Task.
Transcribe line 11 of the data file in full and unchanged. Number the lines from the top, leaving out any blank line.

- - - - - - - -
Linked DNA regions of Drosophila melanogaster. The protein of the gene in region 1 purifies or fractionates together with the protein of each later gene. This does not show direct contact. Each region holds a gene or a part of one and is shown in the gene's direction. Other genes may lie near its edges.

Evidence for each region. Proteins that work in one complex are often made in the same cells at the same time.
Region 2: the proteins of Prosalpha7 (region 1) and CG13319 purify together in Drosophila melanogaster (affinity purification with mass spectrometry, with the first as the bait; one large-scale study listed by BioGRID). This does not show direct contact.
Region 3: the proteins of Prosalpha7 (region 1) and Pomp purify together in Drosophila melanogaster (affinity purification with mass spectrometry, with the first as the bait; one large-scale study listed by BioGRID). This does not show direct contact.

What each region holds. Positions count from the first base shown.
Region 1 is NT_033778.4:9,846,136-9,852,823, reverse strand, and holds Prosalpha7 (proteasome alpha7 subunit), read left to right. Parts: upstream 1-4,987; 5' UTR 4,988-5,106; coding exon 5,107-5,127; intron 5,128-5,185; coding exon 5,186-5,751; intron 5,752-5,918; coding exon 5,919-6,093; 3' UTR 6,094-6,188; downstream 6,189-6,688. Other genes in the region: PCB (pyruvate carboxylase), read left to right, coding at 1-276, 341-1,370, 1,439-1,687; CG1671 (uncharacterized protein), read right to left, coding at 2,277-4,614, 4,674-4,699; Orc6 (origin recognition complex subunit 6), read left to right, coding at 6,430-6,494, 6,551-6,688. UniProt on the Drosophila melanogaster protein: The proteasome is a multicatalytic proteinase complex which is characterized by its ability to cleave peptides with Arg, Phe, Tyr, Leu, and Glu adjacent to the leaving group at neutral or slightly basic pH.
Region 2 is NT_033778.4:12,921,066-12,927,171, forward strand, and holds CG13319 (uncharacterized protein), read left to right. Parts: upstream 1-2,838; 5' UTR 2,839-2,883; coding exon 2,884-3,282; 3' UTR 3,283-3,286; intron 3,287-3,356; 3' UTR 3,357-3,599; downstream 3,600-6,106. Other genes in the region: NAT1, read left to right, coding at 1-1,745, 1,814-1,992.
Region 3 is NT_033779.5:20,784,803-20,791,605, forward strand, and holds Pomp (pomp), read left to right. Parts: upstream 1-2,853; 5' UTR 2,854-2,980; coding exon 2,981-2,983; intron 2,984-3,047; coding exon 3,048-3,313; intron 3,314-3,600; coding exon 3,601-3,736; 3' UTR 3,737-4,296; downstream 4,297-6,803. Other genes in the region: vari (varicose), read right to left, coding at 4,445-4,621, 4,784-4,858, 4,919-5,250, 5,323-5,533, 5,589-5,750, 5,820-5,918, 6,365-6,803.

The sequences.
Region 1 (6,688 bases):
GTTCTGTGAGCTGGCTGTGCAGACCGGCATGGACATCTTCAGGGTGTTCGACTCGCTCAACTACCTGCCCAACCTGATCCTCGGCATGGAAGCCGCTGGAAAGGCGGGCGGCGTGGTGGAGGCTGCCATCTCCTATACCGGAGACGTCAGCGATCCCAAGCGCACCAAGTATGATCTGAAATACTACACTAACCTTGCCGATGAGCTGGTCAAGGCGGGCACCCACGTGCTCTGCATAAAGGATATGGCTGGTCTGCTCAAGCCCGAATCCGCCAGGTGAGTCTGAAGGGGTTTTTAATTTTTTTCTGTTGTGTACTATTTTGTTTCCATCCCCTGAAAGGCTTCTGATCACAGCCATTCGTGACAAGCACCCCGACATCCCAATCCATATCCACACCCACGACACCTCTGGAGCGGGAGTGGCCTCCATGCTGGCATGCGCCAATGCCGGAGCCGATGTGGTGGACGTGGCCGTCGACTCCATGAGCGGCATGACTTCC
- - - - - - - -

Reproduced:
GTTCTGTGAGCTGGCTGTGCAGACCGGCATGGACATCTTCAGGGTGTTCGACTCGCTCAACTACCTGCCCAACCTGATCCTCGGCATGGAAGCCGCTGGAAAGGCGGGCGGCGTGGTGGAGGCTGCCATCTCCTATACCGGAGACGTCAGCGATCCCAAGCGCACCAAGTATGATCTGAAATACTACACTAACCTTGCCGATGAGCTGGTCAAGGCGGGCACCCACGTGCTCTGCATAAAGGATATGGCTGGTCTGCTCAAGCCCGAATCCGCCAGGTGAGTCTGAAGGGGTTTTTAATTTTTTTCTGTTGTGTACTATTTTGTTTCCATCCCCTGAAAGGCTTCTGATCACAGCCATTCGTGACAAGCACCCCGACATCCCAATCCATATCCACACCCACGACACCTCTGGAGCGGGAGTGGCCTCCATGCTGGCATGCGCCAATGCCGGAGCCGATGTGGTGGACGTGGCCGTCGACTCCATGAGCGGCATGACTTCC